Hedge funds and forex dealers are betting record amounts against the dollar, reflecting a growing belief that the U.S. currency has lost its haven appeal and that euro zone interest rates will soon rise.
As the crisis in the Middle Easthas worsened, the latest exchange data show that traders are selling “short” the currency. The big U.S. fiscal deficit and concerns about the effect of rising oil prices have been blamed by some for the dollar’s slide.
Figures from the Chicago Mercantile Exchange, which are often used as a proxy for hedge fund activity, showed that short dollar positions surged from 200,564 contracts in the week ending February 22 to 281,088 on March 1.
This meant that the value of bets against the dollar on the CME rose $11.5 billion in the week to March 1 to $39 billion, $3 billion more than the previous record of $36 billion in 2007.
In contrast, speculators have added to their euro holdings amid expectations that the European Central Bank will soon raise interest rates to head off rising inflation.
Jean-Claude Trichet, ECB president, said last week that “strong vigilance” was warranted, a phrase used throughout the bank’s 2005-08 rate-tightening cycle to pave the way for a rate increase at the next governing council meeting. That strengthened the market view in financial markets that the ECB could raise rates at its April meeting and the euro last week rose to a four-month high of $1.3997 against the dollar, taking its gains from a 16-week low of $1.2871 in January to nearly 9 percent.
“Dollar bears have become a marauding horde,” said David Watt, analyst at RBC Capital Markets. Given the continued losses for the dollar this month, he said it was likely that investors had since added to their bets against the U.S. currency, short of an “absolutely stunning” reversal in sentiment.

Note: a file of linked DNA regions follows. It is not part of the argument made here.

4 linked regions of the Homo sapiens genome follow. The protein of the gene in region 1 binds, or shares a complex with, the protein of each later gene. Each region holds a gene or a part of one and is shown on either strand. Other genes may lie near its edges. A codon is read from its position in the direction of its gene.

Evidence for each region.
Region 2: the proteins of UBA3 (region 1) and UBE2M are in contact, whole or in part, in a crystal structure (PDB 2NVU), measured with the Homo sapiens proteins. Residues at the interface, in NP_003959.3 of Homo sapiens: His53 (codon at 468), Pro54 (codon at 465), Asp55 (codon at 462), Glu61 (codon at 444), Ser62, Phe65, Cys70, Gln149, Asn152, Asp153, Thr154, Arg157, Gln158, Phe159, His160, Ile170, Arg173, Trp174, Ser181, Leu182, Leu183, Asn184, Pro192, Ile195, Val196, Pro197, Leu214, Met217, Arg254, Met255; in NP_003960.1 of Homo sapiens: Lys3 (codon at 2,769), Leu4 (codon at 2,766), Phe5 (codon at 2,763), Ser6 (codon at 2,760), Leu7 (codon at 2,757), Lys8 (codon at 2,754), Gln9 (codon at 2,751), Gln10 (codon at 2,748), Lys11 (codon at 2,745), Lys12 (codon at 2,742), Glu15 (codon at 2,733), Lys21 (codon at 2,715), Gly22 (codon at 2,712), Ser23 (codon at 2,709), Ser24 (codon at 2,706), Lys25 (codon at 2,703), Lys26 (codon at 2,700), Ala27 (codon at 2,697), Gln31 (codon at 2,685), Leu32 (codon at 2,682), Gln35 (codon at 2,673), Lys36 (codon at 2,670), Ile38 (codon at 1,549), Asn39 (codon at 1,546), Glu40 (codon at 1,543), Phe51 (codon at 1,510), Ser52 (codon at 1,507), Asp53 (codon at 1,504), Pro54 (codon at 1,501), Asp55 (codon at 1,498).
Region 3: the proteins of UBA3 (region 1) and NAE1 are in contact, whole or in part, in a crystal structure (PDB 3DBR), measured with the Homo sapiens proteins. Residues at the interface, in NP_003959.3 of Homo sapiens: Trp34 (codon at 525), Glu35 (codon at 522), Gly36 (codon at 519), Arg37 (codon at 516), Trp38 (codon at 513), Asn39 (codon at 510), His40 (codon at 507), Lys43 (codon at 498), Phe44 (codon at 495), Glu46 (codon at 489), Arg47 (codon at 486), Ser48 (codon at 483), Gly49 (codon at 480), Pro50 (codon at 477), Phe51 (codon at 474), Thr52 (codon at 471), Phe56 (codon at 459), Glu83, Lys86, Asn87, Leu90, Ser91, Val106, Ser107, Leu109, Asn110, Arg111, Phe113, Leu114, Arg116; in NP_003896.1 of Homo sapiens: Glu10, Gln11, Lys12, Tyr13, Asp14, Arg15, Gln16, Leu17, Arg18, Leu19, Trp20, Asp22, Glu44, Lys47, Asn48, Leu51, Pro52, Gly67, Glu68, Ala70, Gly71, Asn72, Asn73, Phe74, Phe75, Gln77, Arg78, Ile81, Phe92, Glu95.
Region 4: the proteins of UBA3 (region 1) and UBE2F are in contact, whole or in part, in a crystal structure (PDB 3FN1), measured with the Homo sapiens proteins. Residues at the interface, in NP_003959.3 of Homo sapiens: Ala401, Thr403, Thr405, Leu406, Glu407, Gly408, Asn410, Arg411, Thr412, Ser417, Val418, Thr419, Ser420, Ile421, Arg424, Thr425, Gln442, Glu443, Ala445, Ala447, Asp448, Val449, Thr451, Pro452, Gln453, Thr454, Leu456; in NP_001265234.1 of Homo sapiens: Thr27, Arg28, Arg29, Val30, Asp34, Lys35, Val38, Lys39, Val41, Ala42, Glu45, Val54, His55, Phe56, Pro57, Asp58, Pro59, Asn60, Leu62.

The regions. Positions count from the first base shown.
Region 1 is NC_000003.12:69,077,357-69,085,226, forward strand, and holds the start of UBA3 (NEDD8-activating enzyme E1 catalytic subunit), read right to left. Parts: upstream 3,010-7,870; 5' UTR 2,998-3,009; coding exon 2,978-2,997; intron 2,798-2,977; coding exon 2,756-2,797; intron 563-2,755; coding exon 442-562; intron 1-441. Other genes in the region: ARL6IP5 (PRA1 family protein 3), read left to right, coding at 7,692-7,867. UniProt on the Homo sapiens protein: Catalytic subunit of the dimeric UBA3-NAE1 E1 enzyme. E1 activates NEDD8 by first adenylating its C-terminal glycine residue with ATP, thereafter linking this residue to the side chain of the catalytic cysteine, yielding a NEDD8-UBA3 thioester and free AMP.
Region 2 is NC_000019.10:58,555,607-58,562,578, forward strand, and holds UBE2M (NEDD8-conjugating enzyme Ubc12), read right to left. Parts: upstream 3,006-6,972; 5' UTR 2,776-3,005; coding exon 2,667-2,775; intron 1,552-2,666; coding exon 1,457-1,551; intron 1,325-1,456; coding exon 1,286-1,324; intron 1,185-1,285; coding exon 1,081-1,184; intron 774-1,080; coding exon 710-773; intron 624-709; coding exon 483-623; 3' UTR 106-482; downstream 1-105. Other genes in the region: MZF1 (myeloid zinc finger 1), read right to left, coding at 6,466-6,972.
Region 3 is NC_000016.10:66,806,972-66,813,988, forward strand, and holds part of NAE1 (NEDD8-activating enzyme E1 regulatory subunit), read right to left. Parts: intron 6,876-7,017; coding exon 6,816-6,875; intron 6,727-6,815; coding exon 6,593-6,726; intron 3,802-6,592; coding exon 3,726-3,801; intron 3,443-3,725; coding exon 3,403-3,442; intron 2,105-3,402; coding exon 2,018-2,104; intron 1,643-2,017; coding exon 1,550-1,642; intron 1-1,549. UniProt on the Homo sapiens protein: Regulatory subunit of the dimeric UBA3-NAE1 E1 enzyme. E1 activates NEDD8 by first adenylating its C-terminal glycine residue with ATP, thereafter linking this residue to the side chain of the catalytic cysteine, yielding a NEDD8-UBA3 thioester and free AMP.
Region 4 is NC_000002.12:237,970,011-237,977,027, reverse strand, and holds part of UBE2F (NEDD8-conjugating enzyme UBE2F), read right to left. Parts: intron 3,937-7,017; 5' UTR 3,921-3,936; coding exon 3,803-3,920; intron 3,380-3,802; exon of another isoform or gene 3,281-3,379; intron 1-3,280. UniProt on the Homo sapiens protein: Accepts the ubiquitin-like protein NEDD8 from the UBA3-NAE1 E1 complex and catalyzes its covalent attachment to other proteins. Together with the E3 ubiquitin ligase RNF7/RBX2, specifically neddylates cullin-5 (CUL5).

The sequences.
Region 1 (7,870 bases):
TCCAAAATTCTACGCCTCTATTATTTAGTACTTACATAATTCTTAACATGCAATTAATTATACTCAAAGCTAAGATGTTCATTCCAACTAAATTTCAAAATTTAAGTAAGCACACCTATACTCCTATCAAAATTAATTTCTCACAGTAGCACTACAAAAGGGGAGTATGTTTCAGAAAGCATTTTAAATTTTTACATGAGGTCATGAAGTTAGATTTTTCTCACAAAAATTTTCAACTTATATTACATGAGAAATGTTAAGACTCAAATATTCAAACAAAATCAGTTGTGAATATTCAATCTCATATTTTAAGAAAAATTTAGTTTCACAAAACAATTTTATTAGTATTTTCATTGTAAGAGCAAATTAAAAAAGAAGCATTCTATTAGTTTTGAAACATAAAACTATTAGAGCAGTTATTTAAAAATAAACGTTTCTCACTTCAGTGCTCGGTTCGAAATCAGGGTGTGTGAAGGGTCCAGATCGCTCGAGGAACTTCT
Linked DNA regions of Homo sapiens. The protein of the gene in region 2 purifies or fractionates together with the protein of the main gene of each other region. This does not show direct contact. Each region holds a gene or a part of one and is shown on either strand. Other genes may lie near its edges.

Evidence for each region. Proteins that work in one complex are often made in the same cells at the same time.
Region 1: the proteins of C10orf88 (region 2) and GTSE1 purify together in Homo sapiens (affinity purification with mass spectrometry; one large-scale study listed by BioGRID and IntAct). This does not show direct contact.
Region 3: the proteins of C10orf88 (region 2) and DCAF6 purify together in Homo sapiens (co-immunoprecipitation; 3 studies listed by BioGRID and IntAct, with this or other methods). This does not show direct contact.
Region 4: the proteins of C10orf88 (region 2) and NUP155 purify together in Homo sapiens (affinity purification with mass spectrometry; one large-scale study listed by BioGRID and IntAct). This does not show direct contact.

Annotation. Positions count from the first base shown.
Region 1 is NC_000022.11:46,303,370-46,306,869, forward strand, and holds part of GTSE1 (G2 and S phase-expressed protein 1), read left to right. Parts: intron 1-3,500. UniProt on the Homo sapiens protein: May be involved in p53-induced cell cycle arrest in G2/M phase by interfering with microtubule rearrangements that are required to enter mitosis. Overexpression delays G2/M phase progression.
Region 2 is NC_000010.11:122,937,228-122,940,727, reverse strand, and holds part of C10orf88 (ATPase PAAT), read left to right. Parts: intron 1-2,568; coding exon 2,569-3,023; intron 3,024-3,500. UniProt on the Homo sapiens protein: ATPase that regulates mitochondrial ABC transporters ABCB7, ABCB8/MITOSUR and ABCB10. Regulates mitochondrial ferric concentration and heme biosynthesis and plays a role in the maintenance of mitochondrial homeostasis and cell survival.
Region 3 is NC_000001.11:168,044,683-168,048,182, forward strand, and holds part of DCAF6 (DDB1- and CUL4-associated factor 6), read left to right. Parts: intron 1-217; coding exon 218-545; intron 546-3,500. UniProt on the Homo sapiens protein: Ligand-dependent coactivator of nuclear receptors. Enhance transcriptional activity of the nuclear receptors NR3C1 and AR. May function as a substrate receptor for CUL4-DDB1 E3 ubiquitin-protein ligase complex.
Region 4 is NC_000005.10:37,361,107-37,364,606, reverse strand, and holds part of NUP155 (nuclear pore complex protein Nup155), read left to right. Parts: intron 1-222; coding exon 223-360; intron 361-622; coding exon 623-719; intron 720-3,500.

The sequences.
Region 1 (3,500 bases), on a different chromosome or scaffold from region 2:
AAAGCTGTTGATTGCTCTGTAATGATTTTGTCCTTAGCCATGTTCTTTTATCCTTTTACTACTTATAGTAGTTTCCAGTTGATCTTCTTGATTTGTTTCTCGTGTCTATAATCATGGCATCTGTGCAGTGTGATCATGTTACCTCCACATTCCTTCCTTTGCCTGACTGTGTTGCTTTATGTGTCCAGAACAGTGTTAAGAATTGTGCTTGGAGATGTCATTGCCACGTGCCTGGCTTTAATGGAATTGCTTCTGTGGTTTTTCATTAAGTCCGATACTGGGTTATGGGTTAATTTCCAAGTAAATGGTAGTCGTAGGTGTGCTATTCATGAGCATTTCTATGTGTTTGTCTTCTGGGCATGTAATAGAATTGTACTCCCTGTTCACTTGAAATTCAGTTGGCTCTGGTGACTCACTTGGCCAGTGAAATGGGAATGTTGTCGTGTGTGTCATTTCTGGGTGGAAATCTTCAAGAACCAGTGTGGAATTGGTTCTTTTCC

“We may be seeing a turn in the longer-term outlook for the dollar – for the worse,” said Kit Juckes, head of FX strategy at Société Générale. He said the U.S. Federal Reserve was likely to react more dovishly to a supply-side inflationary shock caused by rising oil prices than other central banks.
The figures showed that speculators on the CME had raised the value of their bets that the euro would rise against the dollar to $8.8 billion, the largest since January 2008, in the week to March 1.
The data confirm the sharp turnaround in sentiment towards the single currency from speculative investors, who as recently as January were betting on losses for the single currency on worries over the euro zone sovereign debt crisis.
Analysts said the prospect of ECB monetary tightening was outweighing investors’ concerns over the euro zone’s fiscal problems.
Indeed, since March 1, it is likely that speculators added to their long euro positions. Beat Siegenthaler, forex strategist at UBS, said further gains for the euro against the dollar were likely given that other investors, such as pension funds and asset managers, had not yet joined short-term, leveraged investors such as hedge funds in adjusting their bets against the single currency.
“Clearly some asset managers, presumably the more speculative in orientation, joined hedge funds in putting on long euro exposure, but on a longer view, asset managers remain significantly short and private clients have not even started to turn round their bearish euro positioning,” Mr Siegenthaler said.
He said an April interest rate rise from the ECB could therefore boost the single currency as these investors turned their positions round.
“For real money investors, the ECB decision could mean more euro buying over the medium term,” he said. “Longer-term positioning still looks short the euro.”